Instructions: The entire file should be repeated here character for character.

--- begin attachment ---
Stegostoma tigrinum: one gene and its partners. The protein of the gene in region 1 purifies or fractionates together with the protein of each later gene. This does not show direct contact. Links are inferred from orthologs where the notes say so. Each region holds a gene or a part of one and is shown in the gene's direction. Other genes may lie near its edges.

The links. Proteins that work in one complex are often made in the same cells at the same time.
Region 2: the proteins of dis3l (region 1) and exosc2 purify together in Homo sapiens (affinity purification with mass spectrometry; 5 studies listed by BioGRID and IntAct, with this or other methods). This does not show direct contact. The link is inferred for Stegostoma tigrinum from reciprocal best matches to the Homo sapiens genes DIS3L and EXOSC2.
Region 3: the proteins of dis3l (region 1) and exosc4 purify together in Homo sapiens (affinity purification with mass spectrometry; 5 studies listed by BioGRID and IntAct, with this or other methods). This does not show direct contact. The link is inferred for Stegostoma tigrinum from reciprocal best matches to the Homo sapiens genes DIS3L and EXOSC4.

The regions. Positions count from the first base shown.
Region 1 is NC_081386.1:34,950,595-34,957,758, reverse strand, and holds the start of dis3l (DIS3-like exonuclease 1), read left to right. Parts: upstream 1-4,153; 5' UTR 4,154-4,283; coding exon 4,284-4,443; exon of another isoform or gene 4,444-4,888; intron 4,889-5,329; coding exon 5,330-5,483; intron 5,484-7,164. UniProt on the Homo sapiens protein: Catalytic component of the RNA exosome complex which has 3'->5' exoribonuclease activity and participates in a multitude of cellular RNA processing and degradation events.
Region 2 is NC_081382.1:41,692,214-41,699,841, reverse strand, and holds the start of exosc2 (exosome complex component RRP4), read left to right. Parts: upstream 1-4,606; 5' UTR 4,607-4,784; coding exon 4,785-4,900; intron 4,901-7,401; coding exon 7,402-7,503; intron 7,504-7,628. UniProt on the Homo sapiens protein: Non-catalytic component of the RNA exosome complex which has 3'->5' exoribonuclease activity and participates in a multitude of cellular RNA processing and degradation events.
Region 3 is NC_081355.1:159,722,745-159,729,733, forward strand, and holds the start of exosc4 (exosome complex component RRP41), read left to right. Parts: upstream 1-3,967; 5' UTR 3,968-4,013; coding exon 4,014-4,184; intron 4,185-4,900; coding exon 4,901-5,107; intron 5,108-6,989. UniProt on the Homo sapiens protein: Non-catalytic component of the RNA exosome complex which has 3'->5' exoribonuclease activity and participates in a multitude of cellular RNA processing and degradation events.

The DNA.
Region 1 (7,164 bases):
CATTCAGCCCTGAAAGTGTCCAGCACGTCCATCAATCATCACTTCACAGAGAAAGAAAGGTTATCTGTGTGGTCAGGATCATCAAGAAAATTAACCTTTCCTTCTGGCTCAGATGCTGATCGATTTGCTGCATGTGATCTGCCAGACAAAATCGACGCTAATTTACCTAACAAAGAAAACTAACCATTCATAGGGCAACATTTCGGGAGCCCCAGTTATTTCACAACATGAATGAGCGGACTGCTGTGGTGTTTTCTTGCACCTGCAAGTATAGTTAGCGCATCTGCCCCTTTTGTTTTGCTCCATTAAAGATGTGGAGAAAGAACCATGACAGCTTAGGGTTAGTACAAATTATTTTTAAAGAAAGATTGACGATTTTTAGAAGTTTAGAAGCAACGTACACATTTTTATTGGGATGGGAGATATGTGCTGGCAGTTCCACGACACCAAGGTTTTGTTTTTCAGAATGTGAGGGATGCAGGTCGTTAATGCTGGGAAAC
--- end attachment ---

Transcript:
Stegostoma tigrinum: one gene and its partners. The protein of the gene in region 1 purifies or fractionates together with the protein of each later gene. This does not show direct contact. Links are inferred from orthologs where the notes say so. Each region holds a gene or a part of one and is shown in the gene's direction. Other genes may lie near its edges.

The links. Proteins that work in one complex are often made in the same cells at the same time.
Region 2: the proteins of dis3l (region 1) and exosc2 purify together in Homo sapiens (affinity purification with mass spectrometry; 5 studies listed by BioGRID and IntAct, with this or other methods). This does not show direct contact. The link is inferred for Stegostoma tigrinum from reciprocal best matches to the Homo sapiens genes DIS3L and EXOSC2.
Region 3: the proteins of dis3l (region 1) and exosc4 purify together in Homo sapiens (affinity purification with mass spectrometry; 5 studies listed by BioGRID and IntAct, with this or other methods). This does not show direct contact. The link is inferred for Stegostoma tigrinum from reciprocal best matches to the Homo sapiens genes DIS3L and EXOSC4.

The regions. Positions count from the first base shown.
Region 1 is NC_081386.1:34,950,595-34,957,758, reverse strand, and holds the start of dis3l (DIS3-like exonuclease 1), read left to right. Parts: upstream 1-4,153; 5' UTR 4,154-4,283; coding exon 4,284-4,443; exon of another isoform or gene 4,444-4,888; intron 4,889-5,329; coding exon 5,330-5,483; intron 5,484-7,164. UniProt on the Homo sapiens protein: Catalytic component of the RNA exosome complex which has 3'->5' exoribonuclease activity and participates in a multitude of cellular RNA processing and degradation events.
Region 2 is NC_081382.1:41,692,214-41,699,841, reverse strand, and holds the start of exosc2 (exosome complex component RRP4), read left to right. Parts: upstream 1-4,606; 5' UTR 4,607-4,784; coding exon 4,785-4,900; intron 4,901-7,401; coding exon 7,402-7,503; intron 7,504-7,628. UniProt on the Homo sapiens protein: Non-catalytic component of the RNA exosome complex which has 3'->5' exoribonuclease activity and participates in a multitude of cellular RNA processing and degradation events.
Region 3 is NC_081355.1:159,722,745-159,729,733, forward strand, and holds the start of exosc4 (exosome complex component RRP41), read left to right. Parts: upstream 1-3,967; 5' UTR 3,968-4,013; coding exon 4,014-4,184; intron 4,185-4,900; coding exon 4,901-5,107; intron 5,108-6,989. UniProt on the Homo sapiens protein: Non-catalytic component of the RNA exosome complex which has 3'->5' exoribonuclease activity and participates in a multitude of cellular RNA processing and degradation events.

The DNA.
Region 1 (7,164 bases):
CATTCAGCCCTGAAAGTGTCCAGCACGTCCATCAATCATCACTTCACAGAGAAAGAAAGGTTATCTGTGTGGTCAGGATCATCAAGAAAATTAACCTTTCCTTCTGGCTCAGATGCTGATCGATTTGCTGCATGTGATCTGCCAGACAAAATCGACGCTAATTTACCTAACAAAGAAAACTAACCATTCATAGGGCAACATTTCGGGAGCCCCAGTTATTTCACAACATGAATGAGCGGACTGCTGTGGTGTTTTCTTGCACCTGCAAGTATAGTTAGCGCATCTGCCCCTTTTGTTTTGCTCCATTAAAGATGTGGAGAAAGAACCATGACAGCTTAGGGTTAGTACAAATTATTTTTAAAGAAAGATTGACGATTTTTAGAAGTTTAGAAGCAACGTACACATTTTTATTGGGATGGGAGATATGTGCTGGCAGTTCCACGACACCAAGGTTTTGTTTTTCAGAATGTGAGGGATGCAGGTCGTTAATGCTGGGAAAC